Sebastien Bassong's Premier League diet

FFT gets stuck into Norwich defender Sebastien Bassong’s daily menu – all cooked up by Canaries’ head chef Varun Shivdasani


Between 8am to 10am
Sebastien Bassong: “I can struggle with my weight sometimes so I never eat anything heavy in the morning. I like to feel light and fast on the pitch. I usually have cereal, a banana, eggs and some apple juice. Something sweet gives you power and sharpness on the pitch so you can react quickly.”

Mike Watts, Norwich City’s head of performance, strength and conditioning:
“The most important meal of the day. Sebastien’s breakfast is designed to ‘break the fast’ and set the energy patterns for the day. This breakfast provides a good carbohydrate-to-protein ratio to aid recovery.”

Mike recommends
“Porridge with a scoop of whey protein is a great way to drip-feed the body with fuel, giving you lasting energy to set you up for the morning’s training.”

More after the break


10.45am to 12.15pm
“I drink plenty of energy drinks during training to keep my energy levels up.”

MW: “This is the only time the players should have access to electrolyte replenishing drinks like Lucozade or Powerade, which replace salts and sugars lost through sweating.”

Mike recommends
“Aim to drink a quarter of the bottle (125 millilitres) once every 15 minutes.”


SB: “We have a shake after training to help our bodies recover. It’s important for repairing muscles so we can train harder and achieve peak performance.”

MW: “We encourage players to drink a recovery shake within 20 minutes of training. It’s high in GI carbohydrates, which help create glycogen [a key source of energy] and protein to restore muscles. Then we give them multi-vitamins to supplement their diet.”

Mike recommends
“CherryActive supplements are packed full of antioxidants and high in GI sugar, which aid tissue repair. Melatonin, a hormone found in Montmorency cherries, will help your sleep cycle.”


12.15pm to 12.45pm
SB: “I like to have rice or pasta. Africans eat a lot of rice – I’ve been raised on it – and I think it makes really strong people. Both rice and pasta are high in carbs, which is good for a footballer.”

MW: “All the players’ meals are low in sugar, salt and fat. They have a choice of rice or sweet potato for their source of carbohydrates. They’ll also have a selection of vegetables to choose from to go with either chicken or steak.

Mike recommends
“Get yourself a plate of meat, veg and carbs. Try to avoid white pasta because it will spike your blood sugar levels. Don’t eat to fullness. Always leave some room as this helps the body process the food.”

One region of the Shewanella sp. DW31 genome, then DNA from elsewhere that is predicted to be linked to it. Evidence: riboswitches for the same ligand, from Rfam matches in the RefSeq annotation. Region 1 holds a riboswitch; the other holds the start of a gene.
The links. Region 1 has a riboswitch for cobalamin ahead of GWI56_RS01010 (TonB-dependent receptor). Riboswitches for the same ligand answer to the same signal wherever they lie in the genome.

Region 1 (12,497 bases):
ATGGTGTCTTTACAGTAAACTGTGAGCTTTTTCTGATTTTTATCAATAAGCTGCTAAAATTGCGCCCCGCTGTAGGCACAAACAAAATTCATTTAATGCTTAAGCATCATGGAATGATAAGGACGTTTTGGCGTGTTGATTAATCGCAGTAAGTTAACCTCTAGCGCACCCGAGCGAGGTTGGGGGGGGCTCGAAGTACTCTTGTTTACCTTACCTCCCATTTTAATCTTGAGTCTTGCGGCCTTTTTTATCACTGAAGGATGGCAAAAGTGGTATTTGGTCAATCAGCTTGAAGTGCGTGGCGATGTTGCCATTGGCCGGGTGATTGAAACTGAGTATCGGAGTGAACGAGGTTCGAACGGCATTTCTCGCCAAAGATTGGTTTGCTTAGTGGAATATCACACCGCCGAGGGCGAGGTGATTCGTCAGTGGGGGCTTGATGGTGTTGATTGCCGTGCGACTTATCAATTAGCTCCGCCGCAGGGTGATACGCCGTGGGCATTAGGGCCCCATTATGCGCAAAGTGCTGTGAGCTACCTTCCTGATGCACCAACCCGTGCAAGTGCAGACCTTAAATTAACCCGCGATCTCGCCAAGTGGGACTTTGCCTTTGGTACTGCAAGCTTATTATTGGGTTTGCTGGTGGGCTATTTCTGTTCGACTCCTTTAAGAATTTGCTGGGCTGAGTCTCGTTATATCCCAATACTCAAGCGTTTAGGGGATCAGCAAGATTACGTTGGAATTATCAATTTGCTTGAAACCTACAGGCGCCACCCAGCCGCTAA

SB: “I really like yoghurt with a bit of granola. It’s simple, tastes nice and the calcium in the yoghurt helps to build strong bones.”

MW: “We recommend the players have something like granola with yoghurt, a protein smoothie or a lean protein sandwich. A lot of players will have a takeaway option at lunch, which they heat up for an evening snack.”

Mike recommends
“Go for fresh turkey with avocado in a wholemeal wrap. Eating is all about preparation. Stock healthy foods and you’ll eat healthier.”


SB: “Even when it comes to dinner I like to have a small portion. Chicken breast is one of my favourite things to have. It helps me feel strong for the next day.”

MW: “We don’t want the players to have anything too heavy in the evening so I advise them to have some steamed vegetables or a salad with grilled lean meat. Poached eggs are a great vegetarian option.”

Mike recommends
“As long as you cook with fresh ingredients that are low in sugar, salt and fat you can have pretty much anything at dinner time. We like to serve the players healthy pizza, burritos with wedges, paella, lasagne, cottage pie, Asian noodle salad with chicken or Middle Eastern chicken stew with sweet potato.”


SB: “The sports science guys give us shakes to have in the evening. They fill you up to prevent you from snacking and they also repair your damaged muscles.” 

MW: “We give the players casein shakes to help recovery, especially if they’re injured. It also contains a slow-release protein that prevents them from starving while they sleep.”

Mike recommends
“Milk is a simple but effective snack for this time of day and it contains casein. Be careful, though, as milk does contain more fat than the casein shakes we give the players.”

It’s all bananas, berries and honey for the Cameroonian

Basic ingredients (serves six)
• 1 cup of blackberries (or mixed berries)
• 1 banana
• 2 and a half cups of skimmed milk
• 1 tablespoon of manuka honey
• 1 cup of cooked oats
•  50g of whey protein isolate powder

How it helps
This will set you up for the day. It contains slow releasing GI energy from the oats and the protein kick from the whey protein maintains lean muscle. The fruit contains antioxidants and the natural sugar in the honey and fruit will not only fuel your body and brain, but give your taste buds a workout. The milk will give the smoothie a really nice texture and contains calcium and protein. Calcium prevents dietary fat being absorbed by your body, helping you to shed a few pounds.

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